iPhone 4 field of view

If you’ve upgraded from a previous iPhone to the iPhone 4, in addition to the many new features and updates of the new camera, you may have noticed a slightly larger field of view (FOV) with the iPhone 4. This means the iPhone 4 is capable of wide angle shots that are just a little bit, well… wider.

We compare the old and the new FOV on the iPhone camera after the jump. >>>

In photography, the field of view is what’s visible through the viewfinder, and in the case of the iPhone all you see in the viewfinder is what your photo will look like and how it will be cropped.

This is because of the specs of the new camera in the iPhone 4. The focal length of the previous iPhones is 3.85mm, which is the equivalent to 37.0mm lens on a 35mm film camera. While the iPhone 4 still has a focal length of 3.85mm, the field of view is slightly wider and is closer to a 30mm lens on a 35mm film camera. It’s like getting a new wide-angle lens for your camera.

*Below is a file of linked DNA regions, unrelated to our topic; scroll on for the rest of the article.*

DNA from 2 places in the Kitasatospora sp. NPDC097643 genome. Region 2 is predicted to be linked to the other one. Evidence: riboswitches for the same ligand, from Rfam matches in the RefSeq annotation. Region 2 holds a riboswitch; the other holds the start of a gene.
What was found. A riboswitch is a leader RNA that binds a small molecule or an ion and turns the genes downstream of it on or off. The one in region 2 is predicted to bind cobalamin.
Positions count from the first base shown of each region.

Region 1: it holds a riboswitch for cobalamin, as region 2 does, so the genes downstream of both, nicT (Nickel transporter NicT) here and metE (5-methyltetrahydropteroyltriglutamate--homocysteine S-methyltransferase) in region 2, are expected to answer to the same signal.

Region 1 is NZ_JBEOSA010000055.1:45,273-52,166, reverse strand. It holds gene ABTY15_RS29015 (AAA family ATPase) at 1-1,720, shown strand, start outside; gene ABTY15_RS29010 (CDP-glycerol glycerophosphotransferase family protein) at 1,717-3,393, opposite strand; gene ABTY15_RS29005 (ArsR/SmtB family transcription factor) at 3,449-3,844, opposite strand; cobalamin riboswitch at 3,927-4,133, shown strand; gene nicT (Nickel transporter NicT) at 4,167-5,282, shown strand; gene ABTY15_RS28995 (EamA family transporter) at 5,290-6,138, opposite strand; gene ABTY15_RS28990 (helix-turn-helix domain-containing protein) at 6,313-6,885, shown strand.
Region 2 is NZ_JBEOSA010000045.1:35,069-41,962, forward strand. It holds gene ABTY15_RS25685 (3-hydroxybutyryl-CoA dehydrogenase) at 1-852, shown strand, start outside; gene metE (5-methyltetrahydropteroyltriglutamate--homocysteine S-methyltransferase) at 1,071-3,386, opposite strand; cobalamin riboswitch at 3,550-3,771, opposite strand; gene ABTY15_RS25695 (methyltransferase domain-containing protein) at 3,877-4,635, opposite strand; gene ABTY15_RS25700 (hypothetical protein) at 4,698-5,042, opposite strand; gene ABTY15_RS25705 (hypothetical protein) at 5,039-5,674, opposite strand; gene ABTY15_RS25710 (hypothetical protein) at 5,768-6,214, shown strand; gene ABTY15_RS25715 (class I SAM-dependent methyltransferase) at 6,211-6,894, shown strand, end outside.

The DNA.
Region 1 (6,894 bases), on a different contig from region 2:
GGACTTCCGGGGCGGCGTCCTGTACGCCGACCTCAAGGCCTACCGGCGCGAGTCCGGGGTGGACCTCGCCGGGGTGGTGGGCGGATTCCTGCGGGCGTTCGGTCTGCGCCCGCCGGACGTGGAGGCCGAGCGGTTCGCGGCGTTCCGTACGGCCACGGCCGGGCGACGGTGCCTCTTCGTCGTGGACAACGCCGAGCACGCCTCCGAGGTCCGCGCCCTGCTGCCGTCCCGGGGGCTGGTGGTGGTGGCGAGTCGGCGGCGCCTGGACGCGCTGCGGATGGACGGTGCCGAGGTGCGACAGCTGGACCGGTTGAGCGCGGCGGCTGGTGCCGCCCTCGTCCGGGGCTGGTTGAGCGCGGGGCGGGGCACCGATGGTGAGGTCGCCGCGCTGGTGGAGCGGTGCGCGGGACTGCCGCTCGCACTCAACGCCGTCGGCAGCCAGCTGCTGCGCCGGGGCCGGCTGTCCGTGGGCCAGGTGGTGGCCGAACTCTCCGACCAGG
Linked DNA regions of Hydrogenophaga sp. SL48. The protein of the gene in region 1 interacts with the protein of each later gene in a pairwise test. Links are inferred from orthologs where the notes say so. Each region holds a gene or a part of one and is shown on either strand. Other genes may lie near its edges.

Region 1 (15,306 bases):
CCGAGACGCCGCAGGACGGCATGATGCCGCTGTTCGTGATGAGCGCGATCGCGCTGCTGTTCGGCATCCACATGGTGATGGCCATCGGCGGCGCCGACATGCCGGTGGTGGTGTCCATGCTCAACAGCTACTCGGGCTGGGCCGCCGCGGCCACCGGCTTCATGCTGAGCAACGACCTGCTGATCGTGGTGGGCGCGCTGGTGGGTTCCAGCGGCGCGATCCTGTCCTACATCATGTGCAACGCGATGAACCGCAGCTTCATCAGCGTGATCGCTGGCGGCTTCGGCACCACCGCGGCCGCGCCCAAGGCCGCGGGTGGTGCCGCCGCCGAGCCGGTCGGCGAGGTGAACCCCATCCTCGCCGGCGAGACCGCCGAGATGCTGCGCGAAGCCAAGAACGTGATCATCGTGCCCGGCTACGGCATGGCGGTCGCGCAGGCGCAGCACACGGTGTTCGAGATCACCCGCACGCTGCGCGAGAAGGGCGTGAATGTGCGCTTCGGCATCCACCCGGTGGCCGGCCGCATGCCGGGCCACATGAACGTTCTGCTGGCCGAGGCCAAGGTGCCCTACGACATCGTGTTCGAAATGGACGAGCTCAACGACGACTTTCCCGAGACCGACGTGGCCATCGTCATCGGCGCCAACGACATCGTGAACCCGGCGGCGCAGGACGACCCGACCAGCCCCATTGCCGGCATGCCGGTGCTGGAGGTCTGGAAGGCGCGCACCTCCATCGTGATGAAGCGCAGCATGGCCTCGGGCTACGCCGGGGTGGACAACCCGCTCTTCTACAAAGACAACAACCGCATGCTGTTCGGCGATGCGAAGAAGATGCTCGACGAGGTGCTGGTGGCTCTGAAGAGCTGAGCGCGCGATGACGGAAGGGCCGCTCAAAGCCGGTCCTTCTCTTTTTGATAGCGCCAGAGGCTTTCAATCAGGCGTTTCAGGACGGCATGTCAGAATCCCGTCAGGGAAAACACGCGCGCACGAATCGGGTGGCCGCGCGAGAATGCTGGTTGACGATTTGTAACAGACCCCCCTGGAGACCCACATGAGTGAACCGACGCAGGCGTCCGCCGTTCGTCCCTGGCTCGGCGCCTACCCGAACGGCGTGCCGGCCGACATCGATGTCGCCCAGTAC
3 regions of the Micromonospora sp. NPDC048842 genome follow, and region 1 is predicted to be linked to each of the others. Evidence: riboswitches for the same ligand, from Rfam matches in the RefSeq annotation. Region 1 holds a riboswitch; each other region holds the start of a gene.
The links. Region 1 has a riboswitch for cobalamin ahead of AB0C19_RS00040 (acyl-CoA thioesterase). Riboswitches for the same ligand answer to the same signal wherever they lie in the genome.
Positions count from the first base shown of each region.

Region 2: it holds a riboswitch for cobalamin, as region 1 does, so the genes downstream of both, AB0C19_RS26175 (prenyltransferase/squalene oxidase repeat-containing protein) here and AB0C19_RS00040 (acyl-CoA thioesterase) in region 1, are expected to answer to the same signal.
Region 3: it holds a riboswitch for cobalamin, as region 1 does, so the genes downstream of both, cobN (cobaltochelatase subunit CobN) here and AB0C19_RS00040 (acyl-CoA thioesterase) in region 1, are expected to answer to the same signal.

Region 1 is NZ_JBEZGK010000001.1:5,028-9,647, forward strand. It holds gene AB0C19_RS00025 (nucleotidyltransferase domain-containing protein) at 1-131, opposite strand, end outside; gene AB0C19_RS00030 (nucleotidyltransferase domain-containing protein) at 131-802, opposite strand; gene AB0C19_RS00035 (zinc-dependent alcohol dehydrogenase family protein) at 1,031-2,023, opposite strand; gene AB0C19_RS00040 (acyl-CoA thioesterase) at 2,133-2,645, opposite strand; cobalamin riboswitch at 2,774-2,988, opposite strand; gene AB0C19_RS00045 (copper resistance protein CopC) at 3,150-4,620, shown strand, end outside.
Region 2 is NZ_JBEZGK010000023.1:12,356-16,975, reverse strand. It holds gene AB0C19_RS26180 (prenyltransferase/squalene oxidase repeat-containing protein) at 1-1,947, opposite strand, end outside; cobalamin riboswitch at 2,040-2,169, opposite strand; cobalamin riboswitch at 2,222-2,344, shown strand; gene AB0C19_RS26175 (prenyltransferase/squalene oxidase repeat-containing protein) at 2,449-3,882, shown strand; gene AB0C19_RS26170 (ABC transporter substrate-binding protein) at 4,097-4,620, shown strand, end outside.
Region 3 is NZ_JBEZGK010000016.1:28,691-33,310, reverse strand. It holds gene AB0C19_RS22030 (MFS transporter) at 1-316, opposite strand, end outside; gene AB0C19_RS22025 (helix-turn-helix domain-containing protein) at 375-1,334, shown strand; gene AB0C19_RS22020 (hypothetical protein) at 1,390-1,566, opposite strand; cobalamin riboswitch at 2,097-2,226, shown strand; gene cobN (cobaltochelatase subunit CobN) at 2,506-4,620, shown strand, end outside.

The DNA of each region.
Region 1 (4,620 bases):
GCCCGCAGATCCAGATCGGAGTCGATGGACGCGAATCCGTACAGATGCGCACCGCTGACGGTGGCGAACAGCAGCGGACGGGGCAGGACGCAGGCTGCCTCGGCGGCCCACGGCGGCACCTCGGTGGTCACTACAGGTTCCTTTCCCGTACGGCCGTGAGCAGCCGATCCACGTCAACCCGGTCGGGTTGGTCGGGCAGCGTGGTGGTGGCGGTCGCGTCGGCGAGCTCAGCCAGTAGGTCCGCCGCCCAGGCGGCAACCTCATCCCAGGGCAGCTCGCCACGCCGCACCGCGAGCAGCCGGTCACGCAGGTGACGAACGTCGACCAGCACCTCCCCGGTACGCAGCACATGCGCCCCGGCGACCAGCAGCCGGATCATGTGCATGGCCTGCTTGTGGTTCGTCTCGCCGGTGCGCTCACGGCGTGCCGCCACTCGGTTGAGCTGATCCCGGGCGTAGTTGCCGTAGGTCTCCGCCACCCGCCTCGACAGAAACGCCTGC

The image above was taken from the same perspective at the same time. It compares the two FOV and overlays an outline on the 4G image showing the approximate crop of an image from an older iPhone.

I welcome the wider FOV. There have been times when I’ve had to stitch together images because because I was up against a wall and I wanted just a slightly bigger frame from my old iPhone. The iPhone 4’s camera is good enough that using the new digital zoom to crop in a little bit won’t effect the quality and sharpness of your image much. There’s also a lot of pixels in the 4’s 5MP images — cropping your photo in won’t hurt it much either.

The iPhone 4’s wider field of view is one of the new, little-known benefits of the new camera. To me, the crop feels more like an old 35mm SLR than my previous iPhone. It certainly feels more open. Happy shooting!



UPDATED 07/20/10: Changed 35mm SLR focal length equivalent from 28mm as reported by Ars Technica to a more conservative 30mm focal length equivalent reported by other photographic websites.